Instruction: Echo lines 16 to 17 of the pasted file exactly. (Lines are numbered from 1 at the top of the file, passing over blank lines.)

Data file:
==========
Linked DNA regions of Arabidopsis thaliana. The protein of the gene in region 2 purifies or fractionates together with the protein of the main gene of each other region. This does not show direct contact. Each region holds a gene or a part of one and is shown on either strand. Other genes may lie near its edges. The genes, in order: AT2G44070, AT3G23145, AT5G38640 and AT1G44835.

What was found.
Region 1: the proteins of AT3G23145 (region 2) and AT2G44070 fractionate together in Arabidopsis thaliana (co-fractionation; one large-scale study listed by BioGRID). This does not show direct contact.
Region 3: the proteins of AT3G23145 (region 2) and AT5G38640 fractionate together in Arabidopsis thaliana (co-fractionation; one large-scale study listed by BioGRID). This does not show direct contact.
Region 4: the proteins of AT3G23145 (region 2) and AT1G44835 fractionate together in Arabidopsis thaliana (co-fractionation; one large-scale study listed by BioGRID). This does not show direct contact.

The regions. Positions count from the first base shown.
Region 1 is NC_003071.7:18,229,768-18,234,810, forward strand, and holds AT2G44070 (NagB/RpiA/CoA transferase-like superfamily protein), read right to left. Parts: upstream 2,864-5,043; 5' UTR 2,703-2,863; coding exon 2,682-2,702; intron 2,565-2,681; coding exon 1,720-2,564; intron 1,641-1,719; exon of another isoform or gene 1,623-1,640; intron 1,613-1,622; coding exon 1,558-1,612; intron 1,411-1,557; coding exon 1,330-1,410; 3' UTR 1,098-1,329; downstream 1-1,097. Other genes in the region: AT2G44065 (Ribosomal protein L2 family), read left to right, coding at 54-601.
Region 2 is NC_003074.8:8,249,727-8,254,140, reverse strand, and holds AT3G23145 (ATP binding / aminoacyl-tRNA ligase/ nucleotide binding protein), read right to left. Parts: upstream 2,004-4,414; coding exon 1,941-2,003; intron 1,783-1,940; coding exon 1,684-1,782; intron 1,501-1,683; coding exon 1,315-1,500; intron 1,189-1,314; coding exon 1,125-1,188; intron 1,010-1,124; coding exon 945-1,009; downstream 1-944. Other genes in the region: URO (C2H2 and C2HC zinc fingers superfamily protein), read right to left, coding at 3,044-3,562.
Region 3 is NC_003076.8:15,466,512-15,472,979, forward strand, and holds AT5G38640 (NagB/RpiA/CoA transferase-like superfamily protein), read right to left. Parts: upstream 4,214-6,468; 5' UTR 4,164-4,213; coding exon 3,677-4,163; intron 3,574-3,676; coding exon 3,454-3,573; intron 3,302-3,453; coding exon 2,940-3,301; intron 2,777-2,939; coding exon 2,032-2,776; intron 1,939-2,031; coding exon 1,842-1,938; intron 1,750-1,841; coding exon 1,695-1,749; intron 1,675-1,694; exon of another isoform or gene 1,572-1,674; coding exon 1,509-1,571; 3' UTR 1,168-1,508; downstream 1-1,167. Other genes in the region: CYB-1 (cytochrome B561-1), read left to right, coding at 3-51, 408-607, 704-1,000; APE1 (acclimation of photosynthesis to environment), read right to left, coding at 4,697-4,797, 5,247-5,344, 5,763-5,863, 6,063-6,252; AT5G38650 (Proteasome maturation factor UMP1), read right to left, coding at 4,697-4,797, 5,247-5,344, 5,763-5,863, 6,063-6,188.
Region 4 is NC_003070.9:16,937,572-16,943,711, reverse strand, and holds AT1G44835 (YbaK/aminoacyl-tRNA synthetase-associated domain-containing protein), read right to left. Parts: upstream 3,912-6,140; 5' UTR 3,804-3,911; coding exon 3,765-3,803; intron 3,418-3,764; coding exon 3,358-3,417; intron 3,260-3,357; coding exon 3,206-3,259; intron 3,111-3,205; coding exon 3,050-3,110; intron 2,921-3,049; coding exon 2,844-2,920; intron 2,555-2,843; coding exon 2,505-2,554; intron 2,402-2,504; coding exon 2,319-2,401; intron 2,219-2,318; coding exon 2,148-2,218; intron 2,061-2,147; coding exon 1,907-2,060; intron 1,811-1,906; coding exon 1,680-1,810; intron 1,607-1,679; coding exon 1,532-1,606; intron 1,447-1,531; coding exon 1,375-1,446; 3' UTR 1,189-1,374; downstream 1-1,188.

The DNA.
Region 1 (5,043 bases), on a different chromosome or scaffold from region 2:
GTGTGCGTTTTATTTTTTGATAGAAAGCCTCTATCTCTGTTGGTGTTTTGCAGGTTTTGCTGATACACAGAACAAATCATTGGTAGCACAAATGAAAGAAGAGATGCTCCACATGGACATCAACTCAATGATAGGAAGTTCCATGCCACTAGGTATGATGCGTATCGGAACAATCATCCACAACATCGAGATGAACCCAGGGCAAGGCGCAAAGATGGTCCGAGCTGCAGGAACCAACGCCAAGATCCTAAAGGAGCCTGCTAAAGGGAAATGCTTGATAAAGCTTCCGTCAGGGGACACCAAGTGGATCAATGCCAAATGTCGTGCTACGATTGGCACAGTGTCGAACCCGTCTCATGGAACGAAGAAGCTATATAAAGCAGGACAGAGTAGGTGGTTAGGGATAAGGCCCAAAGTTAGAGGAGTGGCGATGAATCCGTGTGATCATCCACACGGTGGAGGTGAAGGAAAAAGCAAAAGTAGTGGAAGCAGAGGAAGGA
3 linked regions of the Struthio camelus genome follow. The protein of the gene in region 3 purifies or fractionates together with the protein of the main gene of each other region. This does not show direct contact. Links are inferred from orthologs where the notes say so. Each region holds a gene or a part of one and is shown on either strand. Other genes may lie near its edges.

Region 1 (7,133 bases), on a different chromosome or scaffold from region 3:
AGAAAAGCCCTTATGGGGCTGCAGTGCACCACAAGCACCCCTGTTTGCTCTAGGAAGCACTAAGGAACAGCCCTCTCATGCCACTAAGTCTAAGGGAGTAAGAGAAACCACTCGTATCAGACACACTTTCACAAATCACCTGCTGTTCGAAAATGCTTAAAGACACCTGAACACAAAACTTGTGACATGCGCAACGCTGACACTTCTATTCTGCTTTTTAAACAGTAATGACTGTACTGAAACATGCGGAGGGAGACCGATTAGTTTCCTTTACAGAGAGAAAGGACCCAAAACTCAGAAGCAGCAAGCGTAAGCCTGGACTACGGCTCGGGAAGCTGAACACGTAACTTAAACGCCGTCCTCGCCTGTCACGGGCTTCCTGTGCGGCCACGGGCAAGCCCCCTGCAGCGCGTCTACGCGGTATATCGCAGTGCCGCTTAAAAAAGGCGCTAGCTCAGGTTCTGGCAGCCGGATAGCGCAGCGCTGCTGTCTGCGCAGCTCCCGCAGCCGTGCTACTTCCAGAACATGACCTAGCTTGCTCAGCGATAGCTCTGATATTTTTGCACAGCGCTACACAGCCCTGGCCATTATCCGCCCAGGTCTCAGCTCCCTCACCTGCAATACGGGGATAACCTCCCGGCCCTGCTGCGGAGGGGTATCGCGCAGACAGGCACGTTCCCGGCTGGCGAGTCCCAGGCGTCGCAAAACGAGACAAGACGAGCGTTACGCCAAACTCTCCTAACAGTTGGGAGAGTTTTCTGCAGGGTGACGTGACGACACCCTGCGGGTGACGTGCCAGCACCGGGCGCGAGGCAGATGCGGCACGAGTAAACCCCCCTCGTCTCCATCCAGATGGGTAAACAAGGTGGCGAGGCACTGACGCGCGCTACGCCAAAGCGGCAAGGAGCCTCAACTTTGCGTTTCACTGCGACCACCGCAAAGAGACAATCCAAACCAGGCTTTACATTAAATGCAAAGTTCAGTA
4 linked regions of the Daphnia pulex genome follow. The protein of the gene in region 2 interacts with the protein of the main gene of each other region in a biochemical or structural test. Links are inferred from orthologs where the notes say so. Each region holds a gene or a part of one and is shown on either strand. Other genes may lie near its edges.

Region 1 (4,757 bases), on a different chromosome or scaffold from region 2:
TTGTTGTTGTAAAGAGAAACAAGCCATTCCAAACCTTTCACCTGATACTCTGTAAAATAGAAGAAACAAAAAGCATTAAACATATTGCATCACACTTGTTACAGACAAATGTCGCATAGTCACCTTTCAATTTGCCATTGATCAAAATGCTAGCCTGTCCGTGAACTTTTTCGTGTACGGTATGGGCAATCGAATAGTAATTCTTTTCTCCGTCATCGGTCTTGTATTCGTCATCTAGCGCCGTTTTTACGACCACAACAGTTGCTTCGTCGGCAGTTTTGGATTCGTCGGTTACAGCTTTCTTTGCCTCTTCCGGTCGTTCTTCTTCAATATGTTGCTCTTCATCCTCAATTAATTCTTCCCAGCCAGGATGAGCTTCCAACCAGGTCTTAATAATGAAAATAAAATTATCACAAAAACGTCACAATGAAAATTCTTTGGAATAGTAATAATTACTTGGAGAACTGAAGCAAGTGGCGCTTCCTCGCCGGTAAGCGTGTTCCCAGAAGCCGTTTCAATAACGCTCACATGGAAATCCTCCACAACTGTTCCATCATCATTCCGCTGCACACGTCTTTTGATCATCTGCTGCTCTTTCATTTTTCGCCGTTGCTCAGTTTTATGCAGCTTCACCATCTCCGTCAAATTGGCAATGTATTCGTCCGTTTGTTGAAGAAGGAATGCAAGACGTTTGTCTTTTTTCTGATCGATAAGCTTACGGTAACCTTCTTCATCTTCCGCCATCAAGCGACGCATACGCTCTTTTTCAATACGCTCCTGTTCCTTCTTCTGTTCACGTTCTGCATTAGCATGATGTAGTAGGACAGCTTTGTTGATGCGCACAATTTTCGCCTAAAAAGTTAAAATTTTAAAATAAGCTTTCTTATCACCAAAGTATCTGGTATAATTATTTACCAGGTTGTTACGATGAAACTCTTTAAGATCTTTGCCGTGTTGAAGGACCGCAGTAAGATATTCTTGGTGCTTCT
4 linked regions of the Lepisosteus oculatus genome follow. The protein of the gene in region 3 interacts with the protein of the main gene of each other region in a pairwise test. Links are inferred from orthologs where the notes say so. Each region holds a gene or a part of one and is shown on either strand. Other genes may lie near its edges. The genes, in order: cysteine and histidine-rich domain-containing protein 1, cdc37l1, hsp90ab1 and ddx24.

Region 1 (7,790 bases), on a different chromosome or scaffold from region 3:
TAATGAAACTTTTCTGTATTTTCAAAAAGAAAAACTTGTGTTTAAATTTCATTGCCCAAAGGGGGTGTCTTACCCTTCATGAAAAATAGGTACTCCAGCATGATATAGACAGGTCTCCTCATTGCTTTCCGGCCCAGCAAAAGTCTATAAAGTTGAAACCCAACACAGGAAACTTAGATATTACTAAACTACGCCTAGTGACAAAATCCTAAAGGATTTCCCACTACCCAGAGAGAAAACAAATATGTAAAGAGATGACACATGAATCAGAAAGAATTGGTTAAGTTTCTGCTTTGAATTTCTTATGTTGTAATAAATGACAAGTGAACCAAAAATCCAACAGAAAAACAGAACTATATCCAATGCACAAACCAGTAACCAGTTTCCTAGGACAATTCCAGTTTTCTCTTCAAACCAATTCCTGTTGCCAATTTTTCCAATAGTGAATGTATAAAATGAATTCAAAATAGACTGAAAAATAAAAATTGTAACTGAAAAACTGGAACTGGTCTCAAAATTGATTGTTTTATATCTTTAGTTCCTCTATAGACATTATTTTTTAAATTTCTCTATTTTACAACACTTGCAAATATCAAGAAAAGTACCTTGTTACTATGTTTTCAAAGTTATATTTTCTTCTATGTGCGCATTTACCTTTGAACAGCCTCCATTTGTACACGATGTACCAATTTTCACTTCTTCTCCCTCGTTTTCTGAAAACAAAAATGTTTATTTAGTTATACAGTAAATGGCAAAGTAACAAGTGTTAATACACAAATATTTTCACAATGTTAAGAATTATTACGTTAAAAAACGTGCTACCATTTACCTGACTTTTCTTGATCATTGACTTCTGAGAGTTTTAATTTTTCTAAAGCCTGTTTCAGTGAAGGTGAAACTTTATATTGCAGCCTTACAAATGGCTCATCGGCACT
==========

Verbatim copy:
AGAAAAGCCCTTATGGGGCTGCAGTGCACCACAAGCACCCCTGTTTGCTCTAGGAAGCACTAAGGAACAGCCCTCTCATGCCACTAAGTCTAAGGGAGTAAGAGAAACCACTCGTATCAGACACACTTTCACAAATCACCTGCTGTTCGAAAATGCTTAAAGACACCTGAACACAAAACTTGTGACATGCGCAACGCTGACACTTCTATTCTGCTTTTTAAACAGTAATGACTGTACTGAAACATGCGGAGGGAGACCGATTAGTTTCCTTTACAGAGAGAAAGGACCCAAAACTCAGAAGCAGCAAGCGTAAGCCTGGACTACGGCTCGGGAAGCTGAACACGTAACTTAAACGCCGTCCTCGCCTGTCACGGGCTTCCTGTGCGGCCACGGGCAAGCCCCCTGCAGCGCGTCTACGCGGTATATCGCAGTGCCGCTTAAAAAAGGCGCTAGCTCAGGTTCTGGCAGCCGGATAGCGCAGCGCTGCTGTCTGCGCAGCTCCCGCAGCCGTGCTACTTCCAGAACATGACCTAGCTTGCTCAGCGATAGCTCTGATATTTTTGCACAGCGCTACACAGCCCTGGCCATTATCCGCCCAGGTCTCAGCTCCCTCACCTGCAATACGGGGATAACCTCCCGGCCCTGCTGCGGAGGGGTATCGCGCAGACAGGCACGTTCCCGGCTGGCGAGTCCCAGGCGTCGCAAAACGAGACAAGACGAGCGTTACGCCAAACTCTCCTAACAGTTGGGAGAGTTTTCTGCAGGGTGACGTGACGACACCCTGCGGGTGACGTGCCAGCACCGGGCGCGAGGCAGATGCGGCACGAGTAAACCCCCCTCGTCTCCATCCAGATGGGTAAACAAGGTGGCGAGGCACTGACGCGCGCTACGCCAAAGCGGCAAGGAGCCTCAACTTTGCGTTTCACTGCGACCACCGCAAAGAGACAATCCAAACCAGGCTTTACATTAAATGCAAAGTTCAGTA
4 linked regions of the Daphnia pulex genome follow. The protein of the gene in region 2 interacts with the protein of the main gene of each other region in a biochemical or structural test. Links are inferred from orthologs where the notes say so. Each region holds a gene or a part of one and is shown on either strand. Other genes may lie near its edges.